Khao Sam Roi Yot National Park
Hugging the coastline 40km south of Hua Hin, Khao Sam Roi Yot is visited by Thais in their droves. What draws them here is Tham Praya Nakhon, a spectacular, light-filled cave that houses a meeting hall built for King Rama V in 1890. Once you’ve marvelled at this cave there are many other less-visited caverns to explore, glistening with stalactites and stalagmites, such as Tham Kaew and Tham Sai.
The park is a paradise for bird-watchers too – it sits at the intersection of the East Asian and Australian migration routes and is home to 300 different bird species – and you’ll also find Thailand’s largest freshwater marsh here, as well as sandy beaches accessed by boat.
A taxi from Hua Hin will cost 1500B for the day. Alternatively, sign up for a tour with Hua Hin Adventure Tour.
Kaeng Krachan National Park
Thailand’s largest national park, Kaeng Krachan is nestled surprisingly close to civilisation, its southern edge a mere 35km from Hua Hin, but sees relatively few visitors, especially during the week. In the mornings, a mist hangs over the park, the peaks of the highest hills poking through it, before clearing to reveal a genuine wilderness: an extension of a huge rain forest that stretches deep into neighbouring Myanmar, complete with waterfalls, tangled jungle trails, a lake and two rivers.
All manner of wildlife roams here: elephant herds, wild deer, leopards, even the odd tiger. The animals you’re most likely to encounter are various varieties of monkeys: gibbons, macaques and langurs, as well as over 400 species of birds and countless different butterflies fluttering around. And everywhere you look, the park is bursting with extravagant fauna.
Most of the animals lurk deep in the park, making it best to visit here with both transport and a guide who knows the place.
Hua Hin Adventure Tour runs regular trips, some of which offer the option of mountain-biking through the park.
A stark contrast with hectic Hua Hin, Phetchaburi is a laidback provincial town jammed with traditional teak shophouses and a staggering number of temples that offer wide-eyed visitors a visible timeline of the different dynasties and kingdoms that have ruled Thailand.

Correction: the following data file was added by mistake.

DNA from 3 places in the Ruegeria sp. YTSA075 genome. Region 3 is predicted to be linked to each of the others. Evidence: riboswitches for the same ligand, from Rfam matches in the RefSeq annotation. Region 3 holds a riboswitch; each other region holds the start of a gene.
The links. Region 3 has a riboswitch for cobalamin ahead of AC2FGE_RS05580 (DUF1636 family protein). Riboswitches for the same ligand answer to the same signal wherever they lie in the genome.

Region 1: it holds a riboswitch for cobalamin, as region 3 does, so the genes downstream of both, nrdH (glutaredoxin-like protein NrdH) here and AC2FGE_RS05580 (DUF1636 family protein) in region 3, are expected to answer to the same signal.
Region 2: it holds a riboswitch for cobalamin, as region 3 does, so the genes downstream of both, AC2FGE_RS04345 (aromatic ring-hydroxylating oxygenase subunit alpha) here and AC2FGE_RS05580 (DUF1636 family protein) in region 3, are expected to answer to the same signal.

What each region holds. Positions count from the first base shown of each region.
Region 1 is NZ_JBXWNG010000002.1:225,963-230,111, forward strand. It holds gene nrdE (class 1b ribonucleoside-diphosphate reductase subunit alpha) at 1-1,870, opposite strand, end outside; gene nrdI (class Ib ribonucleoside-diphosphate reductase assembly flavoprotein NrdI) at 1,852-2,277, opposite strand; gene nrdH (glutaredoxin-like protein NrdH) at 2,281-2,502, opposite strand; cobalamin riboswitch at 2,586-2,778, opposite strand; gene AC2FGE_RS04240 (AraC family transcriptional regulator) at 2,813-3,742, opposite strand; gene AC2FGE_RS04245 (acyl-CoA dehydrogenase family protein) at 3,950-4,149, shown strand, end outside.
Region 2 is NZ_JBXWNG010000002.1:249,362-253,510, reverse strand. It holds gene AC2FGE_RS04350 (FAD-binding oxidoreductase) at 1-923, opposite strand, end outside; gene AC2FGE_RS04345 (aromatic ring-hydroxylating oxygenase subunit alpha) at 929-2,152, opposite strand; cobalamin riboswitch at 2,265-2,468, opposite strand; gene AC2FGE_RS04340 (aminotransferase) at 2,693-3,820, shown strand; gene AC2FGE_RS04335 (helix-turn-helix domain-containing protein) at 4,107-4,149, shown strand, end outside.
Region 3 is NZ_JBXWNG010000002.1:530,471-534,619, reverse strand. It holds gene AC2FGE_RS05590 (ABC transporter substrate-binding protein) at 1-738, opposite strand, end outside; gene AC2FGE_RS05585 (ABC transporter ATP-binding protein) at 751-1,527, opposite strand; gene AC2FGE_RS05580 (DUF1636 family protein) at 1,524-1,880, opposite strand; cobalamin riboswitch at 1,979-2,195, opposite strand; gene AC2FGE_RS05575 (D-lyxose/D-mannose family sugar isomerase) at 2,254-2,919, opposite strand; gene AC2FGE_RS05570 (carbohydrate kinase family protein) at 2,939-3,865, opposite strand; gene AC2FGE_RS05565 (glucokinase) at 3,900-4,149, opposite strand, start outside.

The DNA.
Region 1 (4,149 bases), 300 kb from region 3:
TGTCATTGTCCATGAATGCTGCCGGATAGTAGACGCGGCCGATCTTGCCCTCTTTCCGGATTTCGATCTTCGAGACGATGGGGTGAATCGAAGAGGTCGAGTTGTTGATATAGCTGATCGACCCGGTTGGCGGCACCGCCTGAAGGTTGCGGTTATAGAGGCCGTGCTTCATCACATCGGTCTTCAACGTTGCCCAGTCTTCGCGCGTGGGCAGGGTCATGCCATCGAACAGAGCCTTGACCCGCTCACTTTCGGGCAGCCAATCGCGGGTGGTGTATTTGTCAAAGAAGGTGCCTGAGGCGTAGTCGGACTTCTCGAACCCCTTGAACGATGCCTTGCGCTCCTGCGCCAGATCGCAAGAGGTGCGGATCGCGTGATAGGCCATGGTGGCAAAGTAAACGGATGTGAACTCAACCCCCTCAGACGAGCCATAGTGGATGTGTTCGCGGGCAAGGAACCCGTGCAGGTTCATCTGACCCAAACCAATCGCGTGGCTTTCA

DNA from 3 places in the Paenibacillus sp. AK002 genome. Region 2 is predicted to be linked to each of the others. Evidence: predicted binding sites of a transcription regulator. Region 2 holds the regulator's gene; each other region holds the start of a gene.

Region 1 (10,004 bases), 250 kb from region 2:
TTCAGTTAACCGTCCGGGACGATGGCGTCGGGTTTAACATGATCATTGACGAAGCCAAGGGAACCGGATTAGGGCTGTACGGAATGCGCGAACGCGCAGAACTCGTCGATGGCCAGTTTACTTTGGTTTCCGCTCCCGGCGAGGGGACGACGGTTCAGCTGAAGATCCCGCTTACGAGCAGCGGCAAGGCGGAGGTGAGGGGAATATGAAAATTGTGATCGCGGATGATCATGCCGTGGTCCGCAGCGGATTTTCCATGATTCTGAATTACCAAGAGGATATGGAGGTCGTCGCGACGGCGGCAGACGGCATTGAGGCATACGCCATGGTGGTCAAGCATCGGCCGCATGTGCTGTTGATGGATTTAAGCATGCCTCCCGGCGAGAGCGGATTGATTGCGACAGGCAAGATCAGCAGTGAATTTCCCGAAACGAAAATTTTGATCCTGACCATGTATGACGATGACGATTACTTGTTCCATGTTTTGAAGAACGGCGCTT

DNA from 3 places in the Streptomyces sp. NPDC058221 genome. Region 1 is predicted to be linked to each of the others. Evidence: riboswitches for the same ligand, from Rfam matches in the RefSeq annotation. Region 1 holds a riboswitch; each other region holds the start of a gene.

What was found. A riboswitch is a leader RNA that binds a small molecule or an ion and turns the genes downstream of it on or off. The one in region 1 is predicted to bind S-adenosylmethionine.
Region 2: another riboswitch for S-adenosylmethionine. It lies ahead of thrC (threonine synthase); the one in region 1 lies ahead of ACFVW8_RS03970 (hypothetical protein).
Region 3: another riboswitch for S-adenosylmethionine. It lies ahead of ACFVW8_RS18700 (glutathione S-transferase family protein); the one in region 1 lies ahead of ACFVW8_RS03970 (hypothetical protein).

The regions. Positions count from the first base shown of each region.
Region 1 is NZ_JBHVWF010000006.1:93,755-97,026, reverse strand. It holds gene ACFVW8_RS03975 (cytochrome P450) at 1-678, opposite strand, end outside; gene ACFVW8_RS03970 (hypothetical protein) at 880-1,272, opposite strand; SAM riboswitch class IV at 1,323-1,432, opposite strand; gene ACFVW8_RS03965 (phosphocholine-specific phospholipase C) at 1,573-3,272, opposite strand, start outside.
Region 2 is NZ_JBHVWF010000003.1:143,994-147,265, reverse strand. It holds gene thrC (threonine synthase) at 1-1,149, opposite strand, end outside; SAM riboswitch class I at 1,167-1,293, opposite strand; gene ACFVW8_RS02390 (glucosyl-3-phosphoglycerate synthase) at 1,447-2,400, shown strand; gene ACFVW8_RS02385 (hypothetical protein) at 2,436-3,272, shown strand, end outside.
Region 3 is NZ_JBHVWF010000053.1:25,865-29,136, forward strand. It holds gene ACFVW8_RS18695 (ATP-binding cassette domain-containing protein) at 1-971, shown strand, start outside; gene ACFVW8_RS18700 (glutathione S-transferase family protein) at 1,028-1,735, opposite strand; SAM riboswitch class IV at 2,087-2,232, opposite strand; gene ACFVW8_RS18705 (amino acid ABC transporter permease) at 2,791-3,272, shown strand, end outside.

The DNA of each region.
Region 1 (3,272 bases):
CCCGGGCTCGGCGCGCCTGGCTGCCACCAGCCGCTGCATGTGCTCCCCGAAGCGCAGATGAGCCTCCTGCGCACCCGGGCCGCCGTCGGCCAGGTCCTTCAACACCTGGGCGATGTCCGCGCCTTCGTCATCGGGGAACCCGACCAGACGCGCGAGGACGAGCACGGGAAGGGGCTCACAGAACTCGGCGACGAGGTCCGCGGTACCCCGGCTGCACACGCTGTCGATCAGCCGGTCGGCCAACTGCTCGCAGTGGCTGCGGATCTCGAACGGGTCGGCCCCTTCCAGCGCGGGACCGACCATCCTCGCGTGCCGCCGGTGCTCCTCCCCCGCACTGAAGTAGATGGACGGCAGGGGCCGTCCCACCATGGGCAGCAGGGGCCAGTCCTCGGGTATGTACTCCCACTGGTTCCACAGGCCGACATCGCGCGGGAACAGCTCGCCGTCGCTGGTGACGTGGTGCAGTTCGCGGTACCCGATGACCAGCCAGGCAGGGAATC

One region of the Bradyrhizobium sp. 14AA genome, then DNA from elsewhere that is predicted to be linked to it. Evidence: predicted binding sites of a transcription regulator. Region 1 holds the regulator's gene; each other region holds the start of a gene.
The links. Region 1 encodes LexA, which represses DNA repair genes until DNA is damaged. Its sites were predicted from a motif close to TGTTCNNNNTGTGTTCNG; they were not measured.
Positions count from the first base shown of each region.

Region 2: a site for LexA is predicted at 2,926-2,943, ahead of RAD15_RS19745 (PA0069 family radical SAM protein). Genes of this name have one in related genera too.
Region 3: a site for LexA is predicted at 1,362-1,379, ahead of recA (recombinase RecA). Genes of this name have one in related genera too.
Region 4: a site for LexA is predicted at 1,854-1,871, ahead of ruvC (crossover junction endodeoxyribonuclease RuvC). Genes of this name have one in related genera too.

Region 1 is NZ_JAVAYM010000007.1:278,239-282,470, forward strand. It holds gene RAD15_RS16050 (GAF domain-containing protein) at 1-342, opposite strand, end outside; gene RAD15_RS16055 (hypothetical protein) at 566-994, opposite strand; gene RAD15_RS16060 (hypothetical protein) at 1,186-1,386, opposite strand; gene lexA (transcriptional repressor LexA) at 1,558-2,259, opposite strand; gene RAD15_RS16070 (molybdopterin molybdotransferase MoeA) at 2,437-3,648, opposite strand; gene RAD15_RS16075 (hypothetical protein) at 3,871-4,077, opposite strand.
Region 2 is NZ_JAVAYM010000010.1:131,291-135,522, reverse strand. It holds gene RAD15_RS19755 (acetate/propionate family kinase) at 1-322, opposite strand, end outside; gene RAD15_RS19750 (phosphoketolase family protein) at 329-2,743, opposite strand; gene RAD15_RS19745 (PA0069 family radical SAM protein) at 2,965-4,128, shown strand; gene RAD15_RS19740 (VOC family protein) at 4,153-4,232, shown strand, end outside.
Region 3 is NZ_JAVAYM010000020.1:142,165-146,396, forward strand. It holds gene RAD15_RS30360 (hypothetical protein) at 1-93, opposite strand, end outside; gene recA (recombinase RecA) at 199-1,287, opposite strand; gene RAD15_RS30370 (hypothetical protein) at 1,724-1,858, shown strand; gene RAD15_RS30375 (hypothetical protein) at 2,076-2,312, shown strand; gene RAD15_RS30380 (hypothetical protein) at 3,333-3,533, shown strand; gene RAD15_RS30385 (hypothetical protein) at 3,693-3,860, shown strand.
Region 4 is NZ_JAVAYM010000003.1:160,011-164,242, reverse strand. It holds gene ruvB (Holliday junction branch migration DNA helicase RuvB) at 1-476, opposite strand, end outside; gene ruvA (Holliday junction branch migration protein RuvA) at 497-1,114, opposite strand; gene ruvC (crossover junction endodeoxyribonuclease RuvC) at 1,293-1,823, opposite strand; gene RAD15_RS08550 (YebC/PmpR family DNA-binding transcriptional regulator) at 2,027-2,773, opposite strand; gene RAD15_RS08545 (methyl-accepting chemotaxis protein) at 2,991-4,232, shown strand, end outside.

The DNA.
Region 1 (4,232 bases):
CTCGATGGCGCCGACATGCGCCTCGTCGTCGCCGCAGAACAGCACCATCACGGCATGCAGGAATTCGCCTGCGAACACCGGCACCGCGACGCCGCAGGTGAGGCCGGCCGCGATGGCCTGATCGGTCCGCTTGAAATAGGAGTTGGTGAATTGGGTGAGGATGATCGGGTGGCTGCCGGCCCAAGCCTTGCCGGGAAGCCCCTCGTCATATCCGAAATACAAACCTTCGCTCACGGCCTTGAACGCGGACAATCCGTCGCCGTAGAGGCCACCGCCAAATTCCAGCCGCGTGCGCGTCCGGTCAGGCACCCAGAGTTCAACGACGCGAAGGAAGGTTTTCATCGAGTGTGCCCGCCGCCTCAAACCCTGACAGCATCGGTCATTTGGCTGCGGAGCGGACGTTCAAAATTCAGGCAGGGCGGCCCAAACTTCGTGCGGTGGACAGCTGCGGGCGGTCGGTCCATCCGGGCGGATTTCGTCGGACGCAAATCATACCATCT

Phra Nakhon Khiri National Park is the place to start your Phetchaburi tour, a royal palace that sits atop a hill with excellent views of the town. Either walk up past the macaque monkeys that infest the place (keep a firm hold of camera bags and don’t bring food with you), or catch the cute tram that chugs up and down the hill. From the top, strike out in almost any direction and you’ll soon bump into temples that date back as far as the 12th century. Must-sees are Wat Kamphaeng Laeng, a relic of the time when the Khmer kingdom stretched deep into Thailand, and the gleaming, all-white Wat Mahathat Worawihan, located in the heart of Phetchaburi’s oldest district whose atmospheric streets are lined with wooden shophouses. End your tour at Phra Ram Ratchaniwet, a stunning art nouveau summer palace built for King Rama V.
Phetchaburi is a 90-minute bus ride (40B) from Hua Hin. Buses leave frequently from near the intersection of Th Phetkasem and Th Chomsin.
Monsoon Valley Vineyard
Tucked away in a valley 45km west of Hua Hin is one of the area’s more unusual sights: a working vineyard in a climate where coconut trees are rather more common than grape-bearing vines. But thanks to some cunning innovations, such as inducing a false winter period by pruning, the Monsoon Valley Vineyard has succeeded in mimicking the way grapes are grown in more traditional wine producing-countries such as France and Italy.
The neatly-landscaped vineyard with traditional wooden houses is surrounded by hills, offering fine, sweeping views, and the wine it produces is designed to complement Thai cuisine, coming in Classic, Premium and Flagship options. There are daily tours, ranging from a ‘wine safari’ jeep ride around the vineyard and some basic tasting, to a more sophisticated option that includes a three-course meal. There’s also an on-site wine bar and bistro. We recommend against taking up the offer of an elephant ride; a completely unnecessary addition here.
Shuttles (300B) to the vineyard leave from the affiliated Hua Hin Hills Wine Cellar Store in Hua Hin at 10.30am and 3pm, returning at 2pm and 6pm respectively.
Hua Hin to Pranburi
If Hua Hin’s long strip of sand is just too crowded for you, then strike out further south. The coast between Hua Hin and Pranburi is lined with beaches, some of them still relatively little-known, and punctuated by dramatic hills and headlands, while tiny islands lie offshore. Popular with upmarket Thais, the area sees far fewer foreigners than Hua Hin itself.
Hat Khao Tao is the first sandy stretch you’ll encounter, overlooked by Khao Tao (Turtle Mountain) and its sizeable hilltop temple. The beach here, 13km south of Hua Hin, is deliciously serene most of the time. A further 7km past it is Hat Sai Noi, one of the best beaches on this part of coast for swimming. But to live the fantasy of having a wide, white sand beach all to yourself, you need to head to Pranburi and the surrounding area. Try the beaches south of Dolphin Bay, itself a very pretty strip of sand, for true seclusion.
Hat Khao Tao and Hat Sai Noi are best accessed by motorbike or taxi from Hua Hin (250B one way). Taxis can also take you further south to Dolphin Bay: expect to pay 500B one-way.
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